Use of signatures in healthcare
03/03/2022 by MaxMD
Healthcare organizations collect hundreds of signatures a day
As healthcare continues to move to a digital environment, many tasks once conducted in person are now accomplished virtually. This includes signing documents. Signed documents are used by hospitals of all sizes, ambulatory facilities, remote and mobile staff, mental healthcare providers and healthcare organizations carrying out clinical trials. Typical documents using signatures include:
While it is has become much easier to “sign” a document electronically, the real question is does that signature carry the same weight as a handwritten one? When signatures aren’t provided in person, how do you know who actually signed the document? How do you ensure details of the original document are not changed after it is signed? Understanding the answers to these questions will ensure that you make the right decision for your organization, your coworkers, yourself, and the individuals you work with when signing important documents in a healthcare setting.
Concerns with electronic signatures in healthcare
When it comes to signing documents on-line, all signatures are not the same. It is important to understand the difference between an electronic signature and digital signature. An electronic signature (also known as e-signature) conveys the act of signing anything created or captured by a computer or other electronic device. This can include using a touch screen with a stylus or finger to sign you name; attaching a picture to a document; or even typing in your name. Regardless of how you apply the e-signature, the act of signing does not prevent one individual from signing another person’s name and there is no security or verification to ensure the digital artifact that was signed remains unchanged after the e-signature is affixed.
Have you ever used a public computer to electronically sign a document? Or cropped and saved an image of your signature to add to a document? These are a few examples of how electronic signatures are used. Have you thought about how easy it is to sign a document that way and how easy it would be for someone else to do the same with an image of your signature? The simplicity of applying an electronic signature contributes to the vulnerabilities inherent in this signature method. Electronic signatures make it easy to copy, tamper with, or even forge a signature. Subsequent to adding an e-signature to a document, there is nothing preventing another party from altering the material that was signed.
The American Bar Association describes major concerns that exist with blindly adding signatures to a document in their article, “Electronic Signatures: Not So Fast.” Their major concern revolves around how easy it is for the person(s) signing the electronic document to deny they actually signed the document. This is where verifying the person’s identity, proving authenticity, and ensuring the document has not been tampered with become critical. Luckily, there is a better way to sign an electronic document, and this leads to the use and understanding of digital signatures.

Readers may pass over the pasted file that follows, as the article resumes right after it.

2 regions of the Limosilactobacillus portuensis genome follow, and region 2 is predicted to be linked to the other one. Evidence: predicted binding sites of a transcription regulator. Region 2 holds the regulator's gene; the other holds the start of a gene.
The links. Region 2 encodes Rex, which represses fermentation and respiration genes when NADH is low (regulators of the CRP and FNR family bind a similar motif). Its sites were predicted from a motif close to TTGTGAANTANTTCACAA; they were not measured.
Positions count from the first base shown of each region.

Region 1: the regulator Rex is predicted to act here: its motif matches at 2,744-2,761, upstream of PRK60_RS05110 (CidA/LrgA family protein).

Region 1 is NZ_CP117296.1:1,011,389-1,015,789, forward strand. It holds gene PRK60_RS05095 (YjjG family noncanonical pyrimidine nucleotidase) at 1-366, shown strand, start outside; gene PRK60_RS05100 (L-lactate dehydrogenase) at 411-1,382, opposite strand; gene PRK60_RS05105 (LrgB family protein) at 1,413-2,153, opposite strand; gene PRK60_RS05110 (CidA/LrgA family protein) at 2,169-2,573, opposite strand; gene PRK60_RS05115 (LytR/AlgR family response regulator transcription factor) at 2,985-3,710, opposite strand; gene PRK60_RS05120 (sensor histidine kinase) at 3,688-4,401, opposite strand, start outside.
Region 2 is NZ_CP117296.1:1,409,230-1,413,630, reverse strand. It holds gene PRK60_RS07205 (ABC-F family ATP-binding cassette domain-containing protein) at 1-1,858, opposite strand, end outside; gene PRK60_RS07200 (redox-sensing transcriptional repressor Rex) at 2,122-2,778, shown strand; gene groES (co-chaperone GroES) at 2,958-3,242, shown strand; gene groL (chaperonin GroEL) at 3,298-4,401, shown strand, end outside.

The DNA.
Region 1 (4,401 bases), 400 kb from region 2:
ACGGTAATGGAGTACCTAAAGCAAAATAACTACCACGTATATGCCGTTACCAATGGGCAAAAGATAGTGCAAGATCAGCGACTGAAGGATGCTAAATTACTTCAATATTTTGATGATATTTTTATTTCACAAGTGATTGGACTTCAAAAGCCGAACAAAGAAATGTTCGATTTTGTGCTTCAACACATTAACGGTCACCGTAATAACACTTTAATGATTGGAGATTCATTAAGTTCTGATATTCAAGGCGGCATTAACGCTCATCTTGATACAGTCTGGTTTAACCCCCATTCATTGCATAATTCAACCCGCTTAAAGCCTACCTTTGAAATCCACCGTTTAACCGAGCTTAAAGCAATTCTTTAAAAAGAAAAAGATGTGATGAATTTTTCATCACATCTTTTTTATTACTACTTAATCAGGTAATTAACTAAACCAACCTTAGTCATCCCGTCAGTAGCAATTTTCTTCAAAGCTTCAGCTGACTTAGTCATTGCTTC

Use of Digital signatures in healthcare
Conversely, digital signatures provide trust that the signer is who they claim to be. They support the potential to authenticate the identity of the signer, thereby confirming that the signer is who he or she purports to be. Additionally, digital signatures make it possible to determine if a signed artifact has been altered after it was signed. No one can change a period or a comma within the document without invalidating the digital signature. Only digital signatures offer this level of trust, authenticity, and assurance of protection. This method of on-line signing makes detecting forgery, electronic manipulation of the content, while assuring accountability and non-repudiation for signed artifacts.
Digital signatures include several characteristics that distinguish them from basic electronic signatures. First, a digital signature is backed by a digital certificate which is issued after identity proofing the individual. The identity proofing process ensures the identity of the person associated with the certificate can be trusted. Second, digital signatures ensure the authenticity of the document and its source because a “fingerprint” of the signed document is encoded into the certificate that implements the digital signature. The “Digital Identity Guidelines” established by the National Institute of Standards and Technology provide the details the first two steps. Finally, the digitally signature must be implemented in a way to ensure any change to the signed content can be detected. The technical aspects for security of digital signatures are based on Public Key Infrastructure (PKI) and result in a cryptographic operation that guarantees signer, authenticity, data integrity and non-repudiation of the signed documents. These technical details differentiate a digital signature. These technology mechanisms enable you to know who signed the content and provide assurance that nothing has changed in the content since it was signed. Below is a graphic to help you see the difference between an electronic and digital signature.
Three Key Differences Between Electronic Signatures and Digital Signatures
Now that you understand the difference between electronic and digital signatures you may have more questions like “What are the technical standards used to apply digital signatures?” or “How can I start using digital signatures for my organization?” For answers to these questions, read our blog post on “Technical application of digital signatures in healthcare” and “Using MaxSignatures to digitally sign documents”.